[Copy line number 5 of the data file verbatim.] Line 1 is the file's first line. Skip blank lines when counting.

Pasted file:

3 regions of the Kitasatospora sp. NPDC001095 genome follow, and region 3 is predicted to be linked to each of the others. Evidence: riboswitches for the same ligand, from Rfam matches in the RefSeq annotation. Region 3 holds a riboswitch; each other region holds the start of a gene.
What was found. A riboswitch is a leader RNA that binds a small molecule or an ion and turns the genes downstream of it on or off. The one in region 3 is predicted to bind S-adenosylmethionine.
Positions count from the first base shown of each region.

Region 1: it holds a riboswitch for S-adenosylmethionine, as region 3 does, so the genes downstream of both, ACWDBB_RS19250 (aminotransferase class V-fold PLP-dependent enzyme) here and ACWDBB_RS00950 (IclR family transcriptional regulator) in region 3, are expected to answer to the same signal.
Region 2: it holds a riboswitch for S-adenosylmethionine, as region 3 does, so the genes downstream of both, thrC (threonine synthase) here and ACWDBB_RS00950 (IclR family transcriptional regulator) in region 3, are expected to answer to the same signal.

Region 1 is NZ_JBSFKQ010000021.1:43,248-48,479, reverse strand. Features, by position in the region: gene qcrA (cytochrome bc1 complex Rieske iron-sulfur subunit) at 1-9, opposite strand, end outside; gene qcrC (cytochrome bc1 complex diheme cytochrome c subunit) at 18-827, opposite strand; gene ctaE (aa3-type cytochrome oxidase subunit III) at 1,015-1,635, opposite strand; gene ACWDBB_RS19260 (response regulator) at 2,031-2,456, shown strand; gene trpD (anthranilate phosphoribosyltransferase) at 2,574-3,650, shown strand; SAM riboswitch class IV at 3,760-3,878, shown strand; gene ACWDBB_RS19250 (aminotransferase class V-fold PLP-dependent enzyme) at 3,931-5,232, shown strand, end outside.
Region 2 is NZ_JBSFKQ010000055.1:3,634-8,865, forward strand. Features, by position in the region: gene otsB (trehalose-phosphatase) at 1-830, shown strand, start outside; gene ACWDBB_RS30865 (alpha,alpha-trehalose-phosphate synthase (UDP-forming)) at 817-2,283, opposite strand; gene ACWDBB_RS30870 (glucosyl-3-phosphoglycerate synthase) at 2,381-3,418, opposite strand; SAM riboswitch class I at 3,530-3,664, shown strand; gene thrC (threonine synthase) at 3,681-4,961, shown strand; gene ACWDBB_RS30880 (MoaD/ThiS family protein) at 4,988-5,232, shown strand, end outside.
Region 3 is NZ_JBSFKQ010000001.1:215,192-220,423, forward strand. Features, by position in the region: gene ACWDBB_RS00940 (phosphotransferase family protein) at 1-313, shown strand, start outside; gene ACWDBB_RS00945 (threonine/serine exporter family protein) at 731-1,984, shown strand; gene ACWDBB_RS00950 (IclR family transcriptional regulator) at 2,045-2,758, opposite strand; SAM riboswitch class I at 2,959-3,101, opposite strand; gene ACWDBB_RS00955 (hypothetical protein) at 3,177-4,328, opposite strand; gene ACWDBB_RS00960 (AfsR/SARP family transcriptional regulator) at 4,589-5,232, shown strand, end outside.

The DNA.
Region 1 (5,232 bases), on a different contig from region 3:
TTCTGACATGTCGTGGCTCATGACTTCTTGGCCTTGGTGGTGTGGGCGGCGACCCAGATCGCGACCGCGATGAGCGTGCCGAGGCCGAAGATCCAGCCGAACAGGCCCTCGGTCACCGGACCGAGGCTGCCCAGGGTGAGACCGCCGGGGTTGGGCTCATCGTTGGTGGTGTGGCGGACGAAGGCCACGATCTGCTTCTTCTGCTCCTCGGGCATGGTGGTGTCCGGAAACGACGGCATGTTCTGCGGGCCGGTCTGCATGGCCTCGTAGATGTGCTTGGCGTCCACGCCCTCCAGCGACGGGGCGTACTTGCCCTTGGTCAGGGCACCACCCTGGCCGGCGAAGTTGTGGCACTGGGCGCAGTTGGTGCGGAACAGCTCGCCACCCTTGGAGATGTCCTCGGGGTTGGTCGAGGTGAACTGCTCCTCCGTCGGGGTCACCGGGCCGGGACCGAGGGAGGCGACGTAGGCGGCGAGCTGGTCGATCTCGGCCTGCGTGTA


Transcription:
Region 2: it holds a riboswitch for S-adenosylmethionine, as region 3 does, so the genes downstream of both, thrC (threonine synthase) here and ACWDBB_RS00950 (IclR family transcriptional regulator) in region 3, are expected to answer to the same signal.